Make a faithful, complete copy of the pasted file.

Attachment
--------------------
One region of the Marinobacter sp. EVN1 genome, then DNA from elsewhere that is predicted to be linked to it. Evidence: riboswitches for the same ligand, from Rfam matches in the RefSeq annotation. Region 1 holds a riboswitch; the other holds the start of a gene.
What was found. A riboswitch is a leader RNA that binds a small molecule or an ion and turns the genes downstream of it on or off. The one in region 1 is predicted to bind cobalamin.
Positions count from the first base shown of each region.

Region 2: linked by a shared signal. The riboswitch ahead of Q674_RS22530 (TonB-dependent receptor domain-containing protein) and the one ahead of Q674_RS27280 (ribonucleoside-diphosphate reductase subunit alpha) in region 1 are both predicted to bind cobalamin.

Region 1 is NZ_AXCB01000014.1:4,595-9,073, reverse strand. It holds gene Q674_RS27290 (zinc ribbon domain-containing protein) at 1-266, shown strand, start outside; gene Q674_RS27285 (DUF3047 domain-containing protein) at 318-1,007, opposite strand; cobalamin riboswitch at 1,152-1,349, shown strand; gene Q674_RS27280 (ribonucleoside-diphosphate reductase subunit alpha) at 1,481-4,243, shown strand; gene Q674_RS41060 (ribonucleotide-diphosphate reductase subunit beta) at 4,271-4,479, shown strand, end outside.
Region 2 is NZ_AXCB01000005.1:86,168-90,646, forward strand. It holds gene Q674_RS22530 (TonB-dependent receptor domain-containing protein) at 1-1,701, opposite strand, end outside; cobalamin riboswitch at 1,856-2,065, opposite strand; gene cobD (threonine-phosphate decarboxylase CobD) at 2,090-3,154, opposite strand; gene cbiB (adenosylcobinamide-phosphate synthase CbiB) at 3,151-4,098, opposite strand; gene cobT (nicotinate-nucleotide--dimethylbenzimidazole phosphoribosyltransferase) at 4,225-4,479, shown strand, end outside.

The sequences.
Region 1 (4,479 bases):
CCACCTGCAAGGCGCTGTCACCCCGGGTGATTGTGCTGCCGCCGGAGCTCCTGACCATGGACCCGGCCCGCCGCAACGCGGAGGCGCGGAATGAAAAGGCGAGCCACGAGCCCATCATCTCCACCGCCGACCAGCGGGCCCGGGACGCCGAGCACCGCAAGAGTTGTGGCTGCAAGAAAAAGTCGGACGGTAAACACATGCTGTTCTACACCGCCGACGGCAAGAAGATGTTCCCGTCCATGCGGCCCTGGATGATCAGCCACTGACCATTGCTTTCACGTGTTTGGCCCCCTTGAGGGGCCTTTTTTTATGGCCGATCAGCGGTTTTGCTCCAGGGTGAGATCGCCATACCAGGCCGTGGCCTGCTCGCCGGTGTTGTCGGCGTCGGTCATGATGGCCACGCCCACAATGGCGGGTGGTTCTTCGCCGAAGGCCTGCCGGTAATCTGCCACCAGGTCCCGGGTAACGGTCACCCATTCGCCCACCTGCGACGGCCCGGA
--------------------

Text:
One region of the Marinobacter sp. EVN1 genome, then DNA from elsewhere that is predicted to be linked to it. Evidence: riboswitches for the same ligand, from Rfam matches in the RefSeq annotation. Region 1 holds a riboswitch; the other holds the start of a gene.
What was found. A riboswitch is a leader RNA that binds a small molecule or an ion and turns the genes downstream of it on or off. The one in region 1 is predicted to bind cobalamin.
Positions count from the first base shown of each region.

Region 2: linked by a shared signal. The riboswitch ahead of Q674_RS22530 (TonB-dependent receptor domain-containing protein) and the one ahead of Q674_RS27280 (ribonucleoside-diphosphate reductase subunit alpha) in region 1 are both predicted to bind cobalamin.

Region 1 is NZ_AXCB01000014.1:4,595-9,073, reverse strand. It holds gene Q674_RS27290 (zinc ribbon domain-containing protein) at 1-266, shown strand, start outside; gene Q674_RS27285 (DUF3047 domain-containing protein) at 318-1,007, opposite strand; cobalamin riboswitch at 1,152-1,349, shown strand; gene Q674_RS27280 (ribonucleoside-diphosphate reductase subunit alpha) at 1,481-4,243, shown strand; gene Q674_RS41060 (ribonucleotide-diphosphate reductase subunit beta) at 4,271-4,479, shown strand, end outside.
Region 2 is NZ_AXCB01000005.1:86,168-90,646, forward strand. It holds gene Q674_RS22530 (TonB-dependent receptor domain-containing protein) at 1-1,701, opposite strand, end outside; cobalamin riboswitch at 1,856-2,065, opposite strand; gene cobD (threonine-phosphate decarboxylase CobD) at 2,090-3,154, opposite strand; gene cbiB (adenosylcobinamide-phosphate synthase CbiB) at 3,151-4,098, opposite strand; gene cobT (nicotinate-nucleotide--dimethylbenzimidazole phosphoribosyltransferase) at 4,225-4,479, shown strand, end outside.

The sequences.
Region 1 (4,479 bases):
CCACCTGCAAGGCGCTGTCACCCCGGGTGATTGTGCTGCCGCCGGAGCTCCTGACCATGGACCCGGCCCGCCGCAACGCGGAGGCGCGGAATGAAAAGGCGAGCCACGAGCCCATCATCTCCACCGCCGACCAGCGGGCCCGGGACGCCGAGCACCGCAAGAGTTGTGGCTGCAAGAAAAAGTCGGACGGTAAACACATGCTGTTCTACACCGCCGACGGCAAGAAGATGTTCCCGTCCATGCGGCCCTGGATGATCAGCCACTGACCATTGCTTTCACGTGTTTGGCCCCCTTGAGGGGCCTTTTTTTATGGCCGATCAGCGGTTTTGCTCCAGGGTGAGATCGCCATACCAGGCCGTGGCCTGCTCGCCGGTGTTGTCGGCGTCGGTCATGATGGCCACGCCCACAATGGCGGGTGGTTCTTCGCCGAAGGCCTGCCGGTAATCTGCCACCAGGTCCCGGGTAACGGTCACCCATTCGCCCACCTGCGACGGCCCGGA